Please fill out the medical release attributable to service determination form (VAC1002e) and include a proof of identification as described in the form. You can get a form through any of the following:

Download the form
Apply through My VAC Account
Contact us to have it mailed to you.
Visit one of our offices. To find the office nearest you, view our map.

How to apply for public service jobs
To apply for public service job openings, please set up your account at www.jobs.gc.ca. You will need your service number to complete your registration. If you have any difficulties setting up your account, please contact the Public Service Commission at 1-888-780-4444 (TTY/TDD: 1-800-465-7735.

http://www.veterans.gc.ca/eng/services/transition/ps-hiring

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Trooper
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Federal government departments have a ‘dismal’ record of hiring wounded veterans, senator says

Post by Trooper on Fri 16 Dec 2016, 20:13

Federal government departments have a ‘dismal’ record of hiring wounded veterans, senator says

DAVID PUGLIESE, OTTAWA CITIZEN  12.16.2016


Commanders salute during National Day of Honour ceremonies at CFB Edmonton in Edmonton, Alta., on Friday, May 9, 2014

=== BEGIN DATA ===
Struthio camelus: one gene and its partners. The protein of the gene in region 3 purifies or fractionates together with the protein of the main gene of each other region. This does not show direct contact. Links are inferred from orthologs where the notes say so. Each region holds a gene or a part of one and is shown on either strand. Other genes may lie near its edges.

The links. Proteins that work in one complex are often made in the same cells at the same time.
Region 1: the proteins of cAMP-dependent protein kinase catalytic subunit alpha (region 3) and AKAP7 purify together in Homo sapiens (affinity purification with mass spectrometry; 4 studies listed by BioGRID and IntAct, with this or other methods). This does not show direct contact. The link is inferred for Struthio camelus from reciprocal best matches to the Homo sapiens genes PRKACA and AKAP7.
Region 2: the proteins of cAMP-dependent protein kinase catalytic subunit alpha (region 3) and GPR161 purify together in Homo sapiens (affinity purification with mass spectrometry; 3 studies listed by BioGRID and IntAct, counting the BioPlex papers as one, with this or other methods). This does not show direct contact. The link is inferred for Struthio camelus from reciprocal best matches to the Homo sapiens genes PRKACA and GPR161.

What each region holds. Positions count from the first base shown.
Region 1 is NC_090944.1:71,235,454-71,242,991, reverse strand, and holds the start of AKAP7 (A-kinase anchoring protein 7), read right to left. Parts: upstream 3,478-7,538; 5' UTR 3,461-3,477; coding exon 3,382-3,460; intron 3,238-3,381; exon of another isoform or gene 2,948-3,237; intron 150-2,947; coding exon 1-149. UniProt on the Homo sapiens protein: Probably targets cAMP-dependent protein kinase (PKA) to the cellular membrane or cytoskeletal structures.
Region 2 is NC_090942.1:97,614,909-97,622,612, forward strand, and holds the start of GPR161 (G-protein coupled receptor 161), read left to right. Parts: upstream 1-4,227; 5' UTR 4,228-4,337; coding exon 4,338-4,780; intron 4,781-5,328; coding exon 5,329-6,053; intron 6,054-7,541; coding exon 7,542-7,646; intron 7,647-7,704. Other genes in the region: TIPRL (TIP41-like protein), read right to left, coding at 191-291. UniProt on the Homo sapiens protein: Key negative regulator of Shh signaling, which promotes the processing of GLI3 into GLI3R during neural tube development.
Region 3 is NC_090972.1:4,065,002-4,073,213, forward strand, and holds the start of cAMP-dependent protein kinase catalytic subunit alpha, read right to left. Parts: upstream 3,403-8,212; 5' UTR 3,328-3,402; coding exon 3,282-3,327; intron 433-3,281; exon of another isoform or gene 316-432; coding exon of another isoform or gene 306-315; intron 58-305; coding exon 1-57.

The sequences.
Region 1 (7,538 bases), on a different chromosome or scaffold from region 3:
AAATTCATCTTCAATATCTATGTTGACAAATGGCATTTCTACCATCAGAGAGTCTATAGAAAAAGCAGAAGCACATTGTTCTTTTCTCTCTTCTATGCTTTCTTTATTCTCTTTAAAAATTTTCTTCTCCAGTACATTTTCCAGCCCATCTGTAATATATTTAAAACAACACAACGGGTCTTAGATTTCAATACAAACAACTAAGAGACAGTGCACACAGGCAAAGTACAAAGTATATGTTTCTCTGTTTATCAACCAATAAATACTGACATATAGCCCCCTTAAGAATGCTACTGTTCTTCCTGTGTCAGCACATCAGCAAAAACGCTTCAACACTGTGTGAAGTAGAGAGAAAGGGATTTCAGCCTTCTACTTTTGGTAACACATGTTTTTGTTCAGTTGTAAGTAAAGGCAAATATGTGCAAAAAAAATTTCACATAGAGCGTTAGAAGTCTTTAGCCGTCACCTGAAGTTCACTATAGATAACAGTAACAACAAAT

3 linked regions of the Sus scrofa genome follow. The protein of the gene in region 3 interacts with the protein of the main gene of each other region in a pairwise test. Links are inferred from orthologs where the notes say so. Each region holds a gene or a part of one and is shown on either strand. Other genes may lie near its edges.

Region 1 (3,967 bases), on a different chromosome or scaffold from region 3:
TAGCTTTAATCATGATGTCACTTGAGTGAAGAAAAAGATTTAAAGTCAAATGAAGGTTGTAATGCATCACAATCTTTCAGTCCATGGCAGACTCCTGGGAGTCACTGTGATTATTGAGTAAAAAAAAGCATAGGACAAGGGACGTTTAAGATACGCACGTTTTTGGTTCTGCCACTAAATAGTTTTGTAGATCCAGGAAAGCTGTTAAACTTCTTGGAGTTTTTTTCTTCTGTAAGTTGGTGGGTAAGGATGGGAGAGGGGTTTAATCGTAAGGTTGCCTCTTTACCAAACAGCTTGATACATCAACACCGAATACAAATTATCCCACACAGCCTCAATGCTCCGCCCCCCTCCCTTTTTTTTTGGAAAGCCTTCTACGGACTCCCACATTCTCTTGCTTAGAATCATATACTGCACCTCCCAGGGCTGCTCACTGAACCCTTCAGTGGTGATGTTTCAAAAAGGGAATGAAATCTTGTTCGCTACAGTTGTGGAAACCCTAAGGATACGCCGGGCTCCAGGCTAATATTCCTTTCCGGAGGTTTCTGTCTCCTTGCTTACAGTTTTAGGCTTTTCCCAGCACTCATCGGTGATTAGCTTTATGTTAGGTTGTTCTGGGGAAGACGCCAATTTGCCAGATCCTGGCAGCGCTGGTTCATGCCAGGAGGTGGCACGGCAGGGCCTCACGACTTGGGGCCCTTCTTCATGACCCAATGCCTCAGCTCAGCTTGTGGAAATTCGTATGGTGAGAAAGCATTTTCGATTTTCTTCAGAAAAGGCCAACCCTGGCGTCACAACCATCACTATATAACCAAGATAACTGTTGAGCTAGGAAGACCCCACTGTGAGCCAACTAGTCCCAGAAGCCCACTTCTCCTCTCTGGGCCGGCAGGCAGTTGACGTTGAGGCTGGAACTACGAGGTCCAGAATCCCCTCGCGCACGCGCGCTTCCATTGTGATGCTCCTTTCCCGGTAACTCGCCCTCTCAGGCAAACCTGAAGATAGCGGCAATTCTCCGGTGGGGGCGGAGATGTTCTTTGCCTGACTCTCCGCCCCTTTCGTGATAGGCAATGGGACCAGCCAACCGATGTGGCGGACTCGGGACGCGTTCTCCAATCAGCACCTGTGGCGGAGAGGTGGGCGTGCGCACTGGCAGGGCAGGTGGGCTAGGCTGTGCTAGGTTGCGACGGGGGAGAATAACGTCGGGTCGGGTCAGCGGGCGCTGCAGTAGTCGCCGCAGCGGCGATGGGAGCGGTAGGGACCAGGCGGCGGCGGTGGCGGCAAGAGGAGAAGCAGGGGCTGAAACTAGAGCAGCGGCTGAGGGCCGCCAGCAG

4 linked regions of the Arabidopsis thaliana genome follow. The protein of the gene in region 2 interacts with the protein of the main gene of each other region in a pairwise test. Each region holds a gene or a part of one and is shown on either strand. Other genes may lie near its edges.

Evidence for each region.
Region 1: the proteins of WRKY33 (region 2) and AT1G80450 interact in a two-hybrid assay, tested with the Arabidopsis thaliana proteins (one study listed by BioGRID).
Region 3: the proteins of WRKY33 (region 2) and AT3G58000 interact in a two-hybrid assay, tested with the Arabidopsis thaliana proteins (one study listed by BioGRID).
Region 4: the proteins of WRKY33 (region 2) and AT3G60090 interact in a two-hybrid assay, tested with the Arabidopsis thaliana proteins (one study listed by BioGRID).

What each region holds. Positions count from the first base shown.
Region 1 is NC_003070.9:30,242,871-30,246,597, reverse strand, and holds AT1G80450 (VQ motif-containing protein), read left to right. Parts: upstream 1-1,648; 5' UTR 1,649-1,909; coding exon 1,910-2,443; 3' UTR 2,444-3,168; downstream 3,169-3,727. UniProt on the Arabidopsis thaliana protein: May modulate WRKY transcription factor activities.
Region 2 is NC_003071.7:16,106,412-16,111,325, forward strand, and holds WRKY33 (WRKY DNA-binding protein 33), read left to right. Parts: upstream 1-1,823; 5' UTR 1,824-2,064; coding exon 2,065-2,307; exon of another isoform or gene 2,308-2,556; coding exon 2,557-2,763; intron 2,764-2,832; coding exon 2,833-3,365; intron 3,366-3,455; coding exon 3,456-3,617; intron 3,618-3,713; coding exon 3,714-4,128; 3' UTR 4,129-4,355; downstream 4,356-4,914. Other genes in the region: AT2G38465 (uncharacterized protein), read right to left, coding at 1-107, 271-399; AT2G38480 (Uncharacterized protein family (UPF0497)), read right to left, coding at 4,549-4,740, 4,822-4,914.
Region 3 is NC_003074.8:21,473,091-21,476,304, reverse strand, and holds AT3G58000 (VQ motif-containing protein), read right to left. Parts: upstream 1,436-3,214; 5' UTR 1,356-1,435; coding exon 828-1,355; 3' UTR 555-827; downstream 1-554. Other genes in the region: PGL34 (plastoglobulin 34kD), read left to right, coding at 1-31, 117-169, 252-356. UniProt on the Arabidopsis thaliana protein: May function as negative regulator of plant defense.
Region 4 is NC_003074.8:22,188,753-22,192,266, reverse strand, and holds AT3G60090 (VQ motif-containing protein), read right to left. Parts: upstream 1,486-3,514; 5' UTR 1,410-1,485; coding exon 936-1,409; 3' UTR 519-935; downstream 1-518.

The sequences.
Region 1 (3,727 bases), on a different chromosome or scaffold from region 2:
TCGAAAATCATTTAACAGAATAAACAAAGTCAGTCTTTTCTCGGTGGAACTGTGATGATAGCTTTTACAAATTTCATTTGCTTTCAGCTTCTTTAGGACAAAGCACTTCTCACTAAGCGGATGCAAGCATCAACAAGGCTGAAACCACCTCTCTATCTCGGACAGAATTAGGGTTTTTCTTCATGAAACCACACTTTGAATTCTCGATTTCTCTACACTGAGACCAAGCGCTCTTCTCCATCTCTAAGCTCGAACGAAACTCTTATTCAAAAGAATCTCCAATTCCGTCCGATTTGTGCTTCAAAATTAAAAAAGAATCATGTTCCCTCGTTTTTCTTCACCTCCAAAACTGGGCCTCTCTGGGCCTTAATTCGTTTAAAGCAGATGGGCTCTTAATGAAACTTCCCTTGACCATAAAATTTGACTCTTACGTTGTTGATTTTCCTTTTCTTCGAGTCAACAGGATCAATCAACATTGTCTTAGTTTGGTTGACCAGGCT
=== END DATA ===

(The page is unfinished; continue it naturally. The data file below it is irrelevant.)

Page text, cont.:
Sen. Percy Downe

Veterans Affairs Minister Kent Hehr

Just over 25 per cent of veterans who were given priority hiring status in the federal public service because the military released them for medical reasons weren’t able to find jobs, according to newly released statistics.

Five hundred and eighty-five individuals released from the Canadian Forces for medical reasons between 2005 and early 2016 were unsuccessful in finding work with federal departments within the period for which they were allotted priority status for employment appointments, and as a result lost that status.

That has prompted one Liberal senator to call on federal departments to step up. “There’s no reason why more of the injured aren’t being hired,” said Senator Percy Downe, who obtained the job statistics from the government. “Most departments have a dismal record of hiring veterans.”

Canadian Forces veterans, who do not currently hold an indeterminate position in the federal public service, have a preference for appointment when they apply, and are found qualified, for externally advertised jobs. Those veterans who are medically-released from the Canadian Forces, with a service-related injury or illness, have the highest level of priority. “They must be considered and, if qualified, appointed before all others,” the Veterans Affairs website says.